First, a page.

The service side of the U.S. economy accelerated in December, indicating that the overall economy is likely growing at a faster clip.
The Institute for Supply Management’s non-manufacturing index jumped to 55 last month from 53.9 in November. The consensus forecast was for the index to come in at 54.5.
The service sector accounts for nearly 80 percent of U.S. GDP.
Business activity grew at a faster pace in December, the ISM survey showed, while new orders and employment continued to grow but at a slower pace. There was no sign of increased pricing pressure, indicating that inflation remains tame.
Scores over 50 on the index indicate economic growth. Scores above 55 indicate exceptional growth. The jump in December shows that instead of losing steam at the end of 2019, as many economists had predicted, growth appears to be accelerating.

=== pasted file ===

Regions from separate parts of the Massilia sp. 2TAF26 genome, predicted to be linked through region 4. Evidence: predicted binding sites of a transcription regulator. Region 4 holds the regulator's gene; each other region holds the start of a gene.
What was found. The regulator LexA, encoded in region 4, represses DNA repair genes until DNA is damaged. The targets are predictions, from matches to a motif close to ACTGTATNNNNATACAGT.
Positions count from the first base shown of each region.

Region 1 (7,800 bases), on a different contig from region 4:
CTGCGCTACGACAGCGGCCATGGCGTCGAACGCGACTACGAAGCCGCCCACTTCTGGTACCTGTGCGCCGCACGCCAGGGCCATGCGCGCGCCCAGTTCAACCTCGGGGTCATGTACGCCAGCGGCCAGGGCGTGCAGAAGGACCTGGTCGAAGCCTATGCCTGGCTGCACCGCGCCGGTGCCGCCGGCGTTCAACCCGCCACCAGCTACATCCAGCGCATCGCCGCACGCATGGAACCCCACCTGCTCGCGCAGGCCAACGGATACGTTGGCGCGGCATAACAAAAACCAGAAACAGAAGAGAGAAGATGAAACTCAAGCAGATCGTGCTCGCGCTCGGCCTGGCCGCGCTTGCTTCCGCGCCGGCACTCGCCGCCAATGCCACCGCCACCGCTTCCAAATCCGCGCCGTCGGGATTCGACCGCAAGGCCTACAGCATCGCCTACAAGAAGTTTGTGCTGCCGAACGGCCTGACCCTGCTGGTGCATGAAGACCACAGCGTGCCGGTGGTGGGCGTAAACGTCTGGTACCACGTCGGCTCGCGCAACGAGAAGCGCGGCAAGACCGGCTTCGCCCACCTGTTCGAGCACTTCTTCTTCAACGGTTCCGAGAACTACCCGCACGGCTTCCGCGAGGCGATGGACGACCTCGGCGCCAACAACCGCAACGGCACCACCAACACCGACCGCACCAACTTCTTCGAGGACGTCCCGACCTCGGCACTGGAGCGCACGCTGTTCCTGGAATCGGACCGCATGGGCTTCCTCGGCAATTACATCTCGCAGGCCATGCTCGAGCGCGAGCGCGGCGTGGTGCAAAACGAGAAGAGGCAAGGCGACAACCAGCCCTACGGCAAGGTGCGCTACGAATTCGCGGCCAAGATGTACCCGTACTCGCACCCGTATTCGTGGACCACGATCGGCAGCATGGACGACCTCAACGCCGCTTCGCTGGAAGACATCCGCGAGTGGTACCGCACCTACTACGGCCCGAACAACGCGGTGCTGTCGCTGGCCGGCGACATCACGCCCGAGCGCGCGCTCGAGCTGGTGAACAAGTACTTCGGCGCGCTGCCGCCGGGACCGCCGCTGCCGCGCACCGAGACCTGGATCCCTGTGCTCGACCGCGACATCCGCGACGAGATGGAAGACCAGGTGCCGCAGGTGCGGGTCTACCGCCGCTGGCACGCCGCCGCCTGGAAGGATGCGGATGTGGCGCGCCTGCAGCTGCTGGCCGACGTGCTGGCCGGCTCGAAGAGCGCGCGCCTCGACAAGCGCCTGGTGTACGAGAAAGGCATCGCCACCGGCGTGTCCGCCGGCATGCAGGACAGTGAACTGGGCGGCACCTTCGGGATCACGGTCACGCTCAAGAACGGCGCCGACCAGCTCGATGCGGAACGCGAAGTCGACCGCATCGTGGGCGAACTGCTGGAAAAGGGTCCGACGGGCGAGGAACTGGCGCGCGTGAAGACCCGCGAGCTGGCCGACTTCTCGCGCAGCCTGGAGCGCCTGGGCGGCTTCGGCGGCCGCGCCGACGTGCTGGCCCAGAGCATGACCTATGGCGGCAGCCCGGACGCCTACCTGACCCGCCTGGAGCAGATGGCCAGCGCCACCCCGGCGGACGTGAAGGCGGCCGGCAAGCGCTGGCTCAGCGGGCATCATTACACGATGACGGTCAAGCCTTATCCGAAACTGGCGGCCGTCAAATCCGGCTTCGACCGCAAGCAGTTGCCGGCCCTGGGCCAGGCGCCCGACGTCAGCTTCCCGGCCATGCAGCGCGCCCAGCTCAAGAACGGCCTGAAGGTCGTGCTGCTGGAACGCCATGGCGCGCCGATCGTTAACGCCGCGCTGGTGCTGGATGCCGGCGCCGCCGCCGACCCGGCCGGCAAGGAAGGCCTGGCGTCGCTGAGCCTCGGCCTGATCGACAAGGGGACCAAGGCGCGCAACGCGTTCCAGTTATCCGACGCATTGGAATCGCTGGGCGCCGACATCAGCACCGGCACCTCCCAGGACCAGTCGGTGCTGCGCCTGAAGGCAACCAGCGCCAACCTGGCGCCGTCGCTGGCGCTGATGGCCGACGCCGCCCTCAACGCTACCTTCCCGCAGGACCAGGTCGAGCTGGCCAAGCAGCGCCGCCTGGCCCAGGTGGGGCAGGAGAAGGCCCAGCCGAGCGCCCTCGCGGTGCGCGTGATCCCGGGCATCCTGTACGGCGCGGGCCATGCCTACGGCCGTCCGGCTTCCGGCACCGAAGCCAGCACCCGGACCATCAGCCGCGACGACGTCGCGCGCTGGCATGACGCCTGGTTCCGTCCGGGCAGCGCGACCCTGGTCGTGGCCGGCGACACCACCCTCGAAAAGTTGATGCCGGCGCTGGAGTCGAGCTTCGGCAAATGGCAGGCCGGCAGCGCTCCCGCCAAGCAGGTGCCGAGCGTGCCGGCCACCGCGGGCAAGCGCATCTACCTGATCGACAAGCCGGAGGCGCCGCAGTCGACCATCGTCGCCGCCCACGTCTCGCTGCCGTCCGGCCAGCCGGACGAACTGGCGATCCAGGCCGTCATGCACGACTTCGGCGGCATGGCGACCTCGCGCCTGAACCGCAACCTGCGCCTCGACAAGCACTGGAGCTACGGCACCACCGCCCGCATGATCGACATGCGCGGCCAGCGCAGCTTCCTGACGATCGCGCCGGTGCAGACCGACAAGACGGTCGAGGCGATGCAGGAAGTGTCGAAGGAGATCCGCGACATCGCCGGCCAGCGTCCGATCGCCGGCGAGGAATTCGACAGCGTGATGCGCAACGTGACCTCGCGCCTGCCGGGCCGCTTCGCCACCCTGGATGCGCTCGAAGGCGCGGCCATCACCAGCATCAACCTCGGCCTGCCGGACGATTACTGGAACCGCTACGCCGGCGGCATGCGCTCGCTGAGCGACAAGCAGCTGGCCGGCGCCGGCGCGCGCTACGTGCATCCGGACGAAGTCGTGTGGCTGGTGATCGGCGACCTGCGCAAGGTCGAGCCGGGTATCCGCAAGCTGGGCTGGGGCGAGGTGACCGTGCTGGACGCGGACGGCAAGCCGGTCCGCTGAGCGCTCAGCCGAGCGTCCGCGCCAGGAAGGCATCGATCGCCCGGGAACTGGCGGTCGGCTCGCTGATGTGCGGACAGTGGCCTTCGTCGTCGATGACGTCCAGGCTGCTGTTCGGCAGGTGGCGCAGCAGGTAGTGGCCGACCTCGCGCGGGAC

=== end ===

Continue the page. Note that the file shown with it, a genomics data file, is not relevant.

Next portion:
Eleven of ISM’s 16 services sector categories reported growth in December:
- Retail Trade; Arts, Entertainment & Recreation;
- Management of Companies & Support Services;
- Health Care & Social Assistance;
- Accommodation & Food Services;
- Transportation & Warehousing;
- Professional, Scientific & Technical Services;
- Other Services;
- and Finance & Insurance.
The six categories that reported a contraction in activity are:
- Educational Services;
- Real Estate, Rental & Leasing;
- Wholesale Trade;
- Public Administration;
- and Construction.
The real-estate, mining, and construction sub-sectors may have been dragged down by seasonal influences.
“Weather and the holiday season have had an impact on residential new construction sales and production. While demand is outstripping supply in the housing market, business is down due to global trade insecurity causing affordability, labor and cost pressures,” a construction industry executive told ISM.